About the SeriesThe African Americans: Many Rivers To Cross is a six-part, six hour primetime PBS series scheduled for national broadcast in fall 2013. The broadcast will begin October 22 and continue weekly through November 26. It will be the first documentary film series to chronicle the full sweep of African American history, from the origins of slavery on the African continent, through the arrival of black conquistadors in North America in the 1500s, to the disembarking of twenty slaves in Virginia in 1619, and onward--through almost four hundred subsequent years of historic events to 2008, when Barack Obama became the United States’ 44th President.
Building upon existing research and drawing from recent scholarship, Harvard professor Henry Louis Gates, Jr. will guide viewers on an engaging journey across continents and centuries to shed new light on the experience of being African American. Contrary to what is commonly thought, the road to freedom for blacks in America was not linear, but instead, like the course of a river, full of loops and eddies, with progress slowing (often suddenly) and at times, reversing. African American history encompasses multiple locations and venues, and must be viewed though a transnational perspective to be fully understood.
Our Workshop Partners
The Museum of African American History’s historic sites are national in their scope and powerful in their significance to Massachusetts and United States history. These treasures and the related collections are preserved by the Museum and tell the challenging and remark able stories of black and white abolitionists whose steadfast and gallant commitments changed this nation. Enjoy lectures, concerts and children’s programs ranging from Archaeology to Underground Railroad Adventures. Visit the Museum’s historic sites on Beacon Hill and Nantucket and tour our Black Heritage Trails® for an amazing American experience.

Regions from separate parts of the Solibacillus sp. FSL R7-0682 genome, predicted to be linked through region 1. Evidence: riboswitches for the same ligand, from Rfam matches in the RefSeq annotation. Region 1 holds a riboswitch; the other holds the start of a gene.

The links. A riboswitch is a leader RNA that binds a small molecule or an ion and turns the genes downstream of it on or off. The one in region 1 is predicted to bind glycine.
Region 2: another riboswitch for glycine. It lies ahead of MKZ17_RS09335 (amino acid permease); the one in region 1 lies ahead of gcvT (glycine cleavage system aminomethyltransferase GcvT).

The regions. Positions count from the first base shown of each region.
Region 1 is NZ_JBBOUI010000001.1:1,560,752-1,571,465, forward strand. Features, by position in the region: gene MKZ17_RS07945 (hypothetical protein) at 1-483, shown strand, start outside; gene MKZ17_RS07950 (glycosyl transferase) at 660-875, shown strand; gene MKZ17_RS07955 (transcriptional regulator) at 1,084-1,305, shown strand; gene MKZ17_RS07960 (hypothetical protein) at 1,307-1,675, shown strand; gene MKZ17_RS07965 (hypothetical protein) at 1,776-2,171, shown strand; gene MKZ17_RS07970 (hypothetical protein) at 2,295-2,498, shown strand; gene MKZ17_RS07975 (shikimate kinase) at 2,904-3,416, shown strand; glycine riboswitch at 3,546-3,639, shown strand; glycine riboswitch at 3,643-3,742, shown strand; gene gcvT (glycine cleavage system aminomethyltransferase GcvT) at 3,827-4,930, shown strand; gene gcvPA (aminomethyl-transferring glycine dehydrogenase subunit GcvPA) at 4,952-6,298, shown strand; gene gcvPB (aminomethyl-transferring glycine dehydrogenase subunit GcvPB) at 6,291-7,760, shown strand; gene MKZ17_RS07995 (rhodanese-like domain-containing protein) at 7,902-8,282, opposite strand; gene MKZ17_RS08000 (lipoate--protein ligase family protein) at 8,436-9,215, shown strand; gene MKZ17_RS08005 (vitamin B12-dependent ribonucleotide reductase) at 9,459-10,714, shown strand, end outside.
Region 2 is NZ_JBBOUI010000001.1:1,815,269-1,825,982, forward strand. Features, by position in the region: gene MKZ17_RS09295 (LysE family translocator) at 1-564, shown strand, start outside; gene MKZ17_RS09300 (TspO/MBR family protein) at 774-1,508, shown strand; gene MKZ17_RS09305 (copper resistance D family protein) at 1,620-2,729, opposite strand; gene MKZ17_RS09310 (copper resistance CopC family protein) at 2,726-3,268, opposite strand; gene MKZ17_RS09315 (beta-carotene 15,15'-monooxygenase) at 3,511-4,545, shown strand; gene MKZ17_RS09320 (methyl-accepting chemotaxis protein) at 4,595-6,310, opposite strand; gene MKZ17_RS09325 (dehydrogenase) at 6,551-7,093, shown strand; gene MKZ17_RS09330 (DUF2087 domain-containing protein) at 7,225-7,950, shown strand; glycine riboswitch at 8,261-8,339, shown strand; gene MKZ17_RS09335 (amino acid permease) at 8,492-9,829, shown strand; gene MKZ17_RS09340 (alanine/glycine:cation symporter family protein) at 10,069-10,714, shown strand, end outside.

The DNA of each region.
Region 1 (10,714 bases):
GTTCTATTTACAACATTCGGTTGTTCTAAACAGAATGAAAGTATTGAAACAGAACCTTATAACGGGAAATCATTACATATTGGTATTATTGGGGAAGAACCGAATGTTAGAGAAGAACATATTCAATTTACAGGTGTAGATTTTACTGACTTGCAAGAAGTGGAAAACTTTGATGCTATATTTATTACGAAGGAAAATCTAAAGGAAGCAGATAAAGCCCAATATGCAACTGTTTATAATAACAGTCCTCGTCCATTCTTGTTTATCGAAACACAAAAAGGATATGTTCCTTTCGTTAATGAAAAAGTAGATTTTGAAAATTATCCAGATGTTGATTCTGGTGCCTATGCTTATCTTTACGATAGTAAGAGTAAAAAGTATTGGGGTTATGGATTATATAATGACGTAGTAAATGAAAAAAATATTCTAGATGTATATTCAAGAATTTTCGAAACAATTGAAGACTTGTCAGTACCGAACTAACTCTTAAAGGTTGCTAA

New England History Teachers Association (NEHTA) was founded in 1897. NEHTA is the nation’s oldest association of teachers of history and social studies in the United States. Through our conferences, publications, and awards, the NEHTA provides teachers, students and academics opportunities to engage in meaningful conversations about the teaching and learning of history and its related disciplines. The NEHTA regularly sponsors and co-sponsors workshops, conferences, and other professional development activities. The NEHTA offers an annual fall conference on academic topics of historical and educational interest. The NEHTA also conducts a biannual spring conference for students and their teachers. Each year, NEHTA co-sponsors the Northeast Regional Conference for the Social Studies (NERC) and hosts a luncheon and reception with a noted academic historian as the keynote speaker. Recent speakers have included author and historian Eric Foner, and author and archaeologist William Kelso.
The MTA is a member-driven union of professional educators that advocates for quality public education in an environment in which lifelong learning and innovation flourish.
Primary Source is a nonprofit that promotes history and humanities education by connecting educators to people and cultures throughout the world. In partnership with teachers, scholars and the broader community, Primary Source provides learning opportunities and curriculum materials for K-12 educators. By introducing global content, Primary Source shapes the way teachers and students learn, so that their knowledge is deeper and their thinking is flexible and given to inquiry.
Established in 1974 as the state-based affiliate of the National Endowment for the Humanities (NEH), Mass Humanities is a programming and grant-making organization that receives support from the NEH and the Massachusetts Cultural Council as well as private sources. Mass Humanities supports programs that use history, literature, philosophy, and the other humanities disciplines to enhance and improve civic life throughout the Commonwealth.